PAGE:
Hi all. As I mentioned last time, this past week I have been “working” at the college, filling in as the shop coordinator while the regular guy is out.
It’s been loads of fun, but I have been away from the keyboard and all my projects. There is little to share except that I’ve been busy. Even worse, the students are working on sculptures but have not yet finished them, so photos of student work weren’t really possible.
I did take this photo of “my” domain:
In that photo you can potentially see:
- a metal cutting shear (and — off camera to the left) a Beverly shear
- two slip rollers (one small, one large)
- a large box bender
- oxygen-acetylene, MIG and TIG welding gear
- two spot welders
- an anvil
- a spray booth
- two wood band saws and two metal band saws
- a metal lathe
- two wood lathes
- a disk and belt sander
- a bench grinder
- a chop/miter saw
- a table saw
- a planer
- a routing table
- many hand tools and a few more power tools that are squirreled away out of sight
- supplies for all of the above
Mostly my job involves helping students figure out how to accomplish what they want to do, along with a bit of keeping them from injuring themselves. But if this was a full time gig I’d need a side project to work on. It’s not unusual to go four hours without seeing a single student if no class that requires the shop is in session. But when it gets busy, it can be crazy.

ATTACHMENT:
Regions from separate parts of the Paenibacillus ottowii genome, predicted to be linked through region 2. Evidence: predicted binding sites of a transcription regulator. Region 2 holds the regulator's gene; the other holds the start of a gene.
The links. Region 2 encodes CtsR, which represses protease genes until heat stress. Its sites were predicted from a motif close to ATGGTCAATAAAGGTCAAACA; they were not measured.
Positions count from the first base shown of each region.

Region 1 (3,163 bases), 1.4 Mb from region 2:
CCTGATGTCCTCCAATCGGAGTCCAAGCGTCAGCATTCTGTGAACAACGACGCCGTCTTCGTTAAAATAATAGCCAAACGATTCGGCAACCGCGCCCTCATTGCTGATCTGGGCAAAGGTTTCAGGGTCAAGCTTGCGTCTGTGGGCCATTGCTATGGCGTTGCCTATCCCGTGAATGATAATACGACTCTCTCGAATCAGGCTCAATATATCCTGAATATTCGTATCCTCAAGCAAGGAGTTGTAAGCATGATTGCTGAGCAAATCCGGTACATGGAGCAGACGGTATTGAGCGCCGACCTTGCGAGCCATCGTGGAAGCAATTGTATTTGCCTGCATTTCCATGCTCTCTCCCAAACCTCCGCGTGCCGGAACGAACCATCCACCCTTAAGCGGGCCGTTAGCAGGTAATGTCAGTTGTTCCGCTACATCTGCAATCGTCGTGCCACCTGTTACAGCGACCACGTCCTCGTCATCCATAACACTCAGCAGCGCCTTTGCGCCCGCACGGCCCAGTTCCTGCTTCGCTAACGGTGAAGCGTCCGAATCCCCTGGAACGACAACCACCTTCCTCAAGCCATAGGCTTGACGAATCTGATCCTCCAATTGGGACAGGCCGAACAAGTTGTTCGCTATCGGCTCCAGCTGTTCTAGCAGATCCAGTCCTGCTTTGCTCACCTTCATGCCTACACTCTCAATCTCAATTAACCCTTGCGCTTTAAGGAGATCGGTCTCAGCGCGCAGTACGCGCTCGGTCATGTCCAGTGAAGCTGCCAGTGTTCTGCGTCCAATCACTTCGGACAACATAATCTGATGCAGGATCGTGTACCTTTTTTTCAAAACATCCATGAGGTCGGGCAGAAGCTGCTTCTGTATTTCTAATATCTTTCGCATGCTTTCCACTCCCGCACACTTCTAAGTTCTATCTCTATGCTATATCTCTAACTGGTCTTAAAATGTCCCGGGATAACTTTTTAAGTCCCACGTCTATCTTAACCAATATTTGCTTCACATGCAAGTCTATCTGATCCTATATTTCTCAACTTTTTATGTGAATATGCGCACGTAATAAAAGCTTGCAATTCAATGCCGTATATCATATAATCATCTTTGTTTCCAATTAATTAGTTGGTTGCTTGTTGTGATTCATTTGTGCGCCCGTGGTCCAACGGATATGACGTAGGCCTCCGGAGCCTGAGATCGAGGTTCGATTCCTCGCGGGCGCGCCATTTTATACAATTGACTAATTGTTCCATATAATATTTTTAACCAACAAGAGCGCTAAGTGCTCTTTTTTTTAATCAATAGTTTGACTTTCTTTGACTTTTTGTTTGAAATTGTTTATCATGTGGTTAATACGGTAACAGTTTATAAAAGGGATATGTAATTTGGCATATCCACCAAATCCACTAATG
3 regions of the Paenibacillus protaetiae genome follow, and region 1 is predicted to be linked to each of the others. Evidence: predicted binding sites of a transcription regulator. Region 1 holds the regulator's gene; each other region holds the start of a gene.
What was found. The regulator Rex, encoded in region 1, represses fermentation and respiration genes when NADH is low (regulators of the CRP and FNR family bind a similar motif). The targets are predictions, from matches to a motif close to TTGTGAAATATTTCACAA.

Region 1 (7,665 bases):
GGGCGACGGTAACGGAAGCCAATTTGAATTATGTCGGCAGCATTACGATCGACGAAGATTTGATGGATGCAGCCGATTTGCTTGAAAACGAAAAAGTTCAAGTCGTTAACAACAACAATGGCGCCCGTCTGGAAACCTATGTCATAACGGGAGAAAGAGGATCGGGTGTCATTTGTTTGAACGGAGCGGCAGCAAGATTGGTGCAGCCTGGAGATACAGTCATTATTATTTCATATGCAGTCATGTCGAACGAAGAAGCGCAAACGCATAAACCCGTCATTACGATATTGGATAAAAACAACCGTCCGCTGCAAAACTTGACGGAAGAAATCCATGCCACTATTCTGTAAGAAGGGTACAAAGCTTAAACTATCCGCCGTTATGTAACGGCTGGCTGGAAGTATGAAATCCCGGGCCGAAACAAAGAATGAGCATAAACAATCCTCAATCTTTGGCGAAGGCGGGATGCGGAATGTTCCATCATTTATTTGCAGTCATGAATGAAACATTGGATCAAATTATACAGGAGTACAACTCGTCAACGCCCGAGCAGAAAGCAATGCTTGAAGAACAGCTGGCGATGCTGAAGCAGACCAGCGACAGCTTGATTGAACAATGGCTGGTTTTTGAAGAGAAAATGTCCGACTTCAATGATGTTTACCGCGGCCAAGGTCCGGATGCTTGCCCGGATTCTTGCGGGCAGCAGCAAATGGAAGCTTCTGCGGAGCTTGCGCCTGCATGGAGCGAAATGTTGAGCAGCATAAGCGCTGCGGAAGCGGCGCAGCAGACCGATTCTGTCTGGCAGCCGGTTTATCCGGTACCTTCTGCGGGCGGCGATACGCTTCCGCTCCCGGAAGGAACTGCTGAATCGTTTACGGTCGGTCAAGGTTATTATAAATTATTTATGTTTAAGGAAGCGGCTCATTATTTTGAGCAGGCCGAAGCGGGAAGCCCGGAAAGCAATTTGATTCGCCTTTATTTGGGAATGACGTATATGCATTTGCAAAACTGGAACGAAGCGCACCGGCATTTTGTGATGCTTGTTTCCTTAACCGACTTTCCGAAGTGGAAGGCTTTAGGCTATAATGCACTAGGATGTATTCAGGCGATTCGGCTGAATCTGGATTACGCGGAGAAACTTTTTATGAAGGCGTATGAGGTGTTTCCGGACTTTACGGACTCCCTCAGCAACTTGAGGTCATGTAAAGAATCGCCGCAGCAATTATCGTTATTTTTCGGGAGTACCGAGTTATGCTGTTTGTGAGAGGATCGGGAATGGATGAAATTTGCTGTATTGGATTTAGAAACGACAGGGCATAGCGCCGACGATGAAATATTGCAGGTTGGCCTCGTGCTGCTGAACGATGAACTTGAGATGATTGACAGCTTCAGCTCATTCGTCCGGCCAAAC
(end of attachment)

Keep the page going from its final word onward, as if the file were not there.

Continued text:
There are three introductory sculpture classes this term and the students are all working on their first project, a metal sculpture. They’re given a 16" x 16" chunk of 11 gauge sheet steel and told they must create a sculpture using all of it, along with a few pieces of welding rod. They can cut, bend, distort, and otherwise hack at it. Spot welding and a few simple joinery techniques are fine but other kinds of welding are not allowed and some of the other tools are off limits at this point. Surfaces can be treated with a rusting agent, flame patinated, sanded or buffed, and a few other things. I think they get three weeks to create their sculptures, then critique happens. After that they go on to the wood project which is much more complicated and takes far longer.
The previous shop coordinator described the workload as either “Maytag repairman or ER in Beirut,” and that is a pretty accurate summation.
So that was my entire week. Five days of get up at 6 am, take transit to the school (90 minutes), work eight hours, take transit home (another 90 minutes if all goes well, but if I am running even slightly late it becomes 120 minutes), eat dinner, wash dishes, collapse in a heap, sleep.
I am exhausted, but as I said, it has been fun. The students are good, and they are coming to grips with how much work is involved.
That’s it for this week. Next time, who knows. Cheers!